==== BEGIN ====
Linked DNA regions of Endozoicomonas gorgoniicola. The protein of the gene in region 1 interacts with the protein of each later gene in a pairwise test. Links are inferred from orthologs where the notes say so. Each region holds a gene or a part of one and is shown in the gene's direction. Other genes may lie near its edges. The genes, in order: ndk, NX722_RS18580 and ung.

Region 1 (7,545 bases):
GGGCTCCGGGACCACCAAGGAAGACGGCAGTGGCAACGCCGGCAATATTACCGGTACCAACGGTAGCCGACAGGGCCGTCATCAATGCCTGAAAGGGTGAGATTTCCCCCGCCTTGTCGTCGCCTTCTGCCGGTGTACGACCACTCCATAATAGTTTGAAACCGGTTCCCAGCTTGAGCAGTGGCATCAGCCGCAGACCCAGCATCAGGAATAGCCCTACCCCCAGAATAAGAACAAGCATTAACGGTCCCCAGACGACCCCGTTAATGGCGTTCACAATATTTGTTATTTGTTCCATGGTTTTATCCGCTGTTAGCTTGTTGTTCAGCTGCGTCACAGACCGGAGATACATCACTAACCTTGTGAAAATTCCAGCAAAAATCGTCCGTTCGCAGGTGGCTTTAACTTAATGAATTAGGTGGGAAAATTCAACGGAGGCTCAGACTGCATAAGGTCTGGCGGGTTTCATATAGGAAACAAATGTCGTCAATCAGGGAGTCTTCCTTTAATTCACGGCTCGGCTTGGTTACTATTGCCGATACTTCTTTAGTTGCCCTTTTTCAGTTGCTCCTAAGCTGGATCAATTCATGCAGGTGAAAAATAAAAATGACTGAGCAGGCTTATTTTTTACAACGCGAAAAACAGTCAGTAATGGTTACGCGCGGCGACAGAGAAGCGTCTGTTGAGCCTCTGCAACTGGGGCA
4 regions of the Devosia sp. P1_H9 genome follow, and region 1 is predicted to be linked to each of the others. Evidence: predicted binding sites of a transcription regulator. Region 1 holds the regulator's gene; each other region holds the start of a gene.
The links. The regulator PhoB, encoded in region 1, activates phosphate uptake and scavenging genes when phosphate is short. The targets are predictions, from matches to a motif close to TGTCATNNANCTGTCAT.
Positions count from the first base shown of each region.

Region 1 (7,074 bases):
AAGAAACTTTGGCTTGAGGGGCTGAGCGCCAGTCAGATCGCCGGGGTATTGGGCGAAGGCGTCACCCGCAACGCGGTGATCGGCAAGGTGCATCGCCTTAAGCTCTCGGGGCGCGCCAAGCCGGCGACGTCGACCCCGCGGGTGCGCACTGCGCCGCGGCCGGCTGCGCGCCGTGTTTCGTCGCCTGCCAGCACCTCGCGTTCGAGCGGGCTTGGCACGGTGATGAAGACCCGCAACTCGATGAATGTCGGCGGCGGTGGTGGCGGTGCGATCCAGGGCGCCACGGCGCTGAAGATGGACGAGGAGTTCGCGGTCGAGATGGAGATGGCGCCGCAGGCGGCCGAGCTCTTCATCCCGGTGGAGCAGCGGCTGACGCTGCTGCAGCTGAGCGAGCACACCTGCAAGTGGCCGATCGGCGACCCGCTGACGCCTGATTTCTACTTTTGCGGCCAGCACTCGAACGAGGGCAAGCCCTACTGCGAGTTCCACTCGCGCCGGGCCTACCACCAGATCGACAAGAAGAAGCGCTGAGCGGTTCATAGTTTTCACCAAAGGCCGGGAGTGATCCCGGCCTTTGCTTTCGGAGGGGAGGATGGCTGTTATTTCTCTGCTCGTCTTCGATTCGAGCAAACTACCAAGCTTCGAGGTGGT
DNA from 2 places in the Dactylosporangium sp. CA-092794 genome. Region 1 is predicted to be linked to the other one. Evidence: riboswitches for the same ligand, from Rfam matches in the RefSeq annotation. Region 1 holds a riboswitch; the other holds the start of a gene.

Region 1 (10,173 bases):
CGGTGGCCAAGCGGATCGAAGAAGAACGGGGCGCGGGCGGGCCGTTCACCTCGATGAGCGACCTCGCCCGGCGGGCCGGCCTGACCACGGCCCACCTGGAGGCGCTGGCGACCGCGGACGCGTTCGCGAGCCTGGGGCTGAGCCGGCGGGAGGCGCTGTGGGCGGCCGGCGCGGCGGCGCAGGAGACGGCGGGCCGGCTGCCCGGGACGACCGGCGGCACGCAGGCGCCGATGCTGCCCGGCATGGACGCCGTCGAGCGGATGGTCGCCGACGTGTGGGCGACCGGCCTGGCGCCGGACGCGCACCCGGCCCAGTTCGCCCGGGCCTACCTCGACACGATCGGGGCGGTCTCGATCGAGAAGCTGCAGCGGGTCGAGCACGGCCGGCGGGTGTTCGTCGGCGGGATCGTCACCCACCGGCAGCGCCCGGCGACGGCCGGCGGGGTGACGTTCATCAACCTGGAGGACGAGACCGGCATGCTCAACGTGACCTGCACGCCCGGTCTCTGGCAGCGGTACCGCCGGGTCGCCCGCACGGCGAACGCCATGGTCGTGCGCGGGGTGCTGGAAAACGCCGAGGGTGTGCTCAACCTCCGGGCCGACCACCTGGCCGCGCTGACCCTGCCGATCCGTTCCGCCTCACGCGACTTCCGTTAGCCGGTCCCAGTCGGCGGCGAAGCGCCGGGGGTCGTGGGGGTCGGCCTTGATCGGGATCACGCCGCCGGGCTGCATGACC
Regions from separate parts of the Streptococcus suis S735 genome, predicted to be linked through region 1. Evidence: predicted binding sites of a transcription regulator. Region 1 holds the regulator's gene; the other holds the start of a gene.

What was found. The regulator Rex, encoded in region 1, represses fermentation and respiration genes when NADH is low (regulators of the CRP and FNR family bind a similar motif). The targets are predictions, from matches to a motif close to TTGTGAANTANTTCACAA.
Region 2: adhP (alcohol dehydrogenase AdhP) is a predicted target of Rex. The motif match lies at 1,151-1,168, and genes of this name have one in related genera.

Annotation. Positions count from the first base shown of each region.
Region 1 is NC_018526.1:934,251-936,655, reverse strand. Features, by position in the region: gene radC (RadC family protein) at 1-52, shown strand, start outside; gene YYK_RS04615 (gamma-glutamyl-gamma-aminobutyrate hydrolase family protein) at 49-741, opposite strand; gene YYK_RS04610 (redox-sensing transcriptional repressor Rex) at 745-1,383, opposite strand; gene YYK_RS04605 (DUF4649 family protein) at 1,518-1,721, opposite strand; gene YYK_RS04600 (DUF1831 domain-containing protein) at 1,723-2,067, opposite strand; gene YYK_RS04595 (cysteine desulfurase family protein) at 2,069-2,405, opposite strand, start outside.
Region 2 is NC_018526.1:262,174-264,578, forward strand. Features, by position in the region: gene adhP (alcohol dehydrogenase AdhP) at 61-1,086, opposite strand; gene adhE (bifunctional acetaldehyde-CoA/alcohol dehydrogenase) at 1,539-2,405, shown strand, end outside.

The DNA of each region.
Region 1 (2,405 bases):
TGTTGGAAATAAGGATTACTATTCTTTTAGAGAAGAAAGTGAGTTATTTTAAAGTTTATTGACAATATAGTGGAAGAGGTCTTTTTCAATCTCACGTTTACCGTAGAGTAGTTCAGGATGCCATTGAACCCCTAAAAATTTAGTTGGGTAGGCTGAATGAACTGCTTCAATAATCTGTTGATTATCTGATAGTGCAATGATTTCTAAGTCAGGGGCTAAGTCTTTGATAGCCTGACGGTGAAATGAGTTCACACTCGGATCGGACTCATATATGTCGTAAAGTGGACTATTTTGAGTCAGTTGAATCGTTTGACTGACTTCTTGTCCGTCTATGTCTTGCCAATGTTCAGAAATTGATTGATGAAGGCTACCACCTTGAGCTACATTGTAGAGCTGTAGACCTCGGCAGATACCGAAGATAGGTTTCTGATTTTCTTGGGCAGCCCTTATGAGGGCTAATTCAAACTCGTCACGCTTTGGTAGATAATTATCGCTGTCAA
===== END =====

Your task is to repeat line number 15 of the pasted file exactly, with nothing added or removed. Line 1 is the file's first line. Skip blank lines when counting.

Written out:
Annotation. Positions count from the first base shown of each region.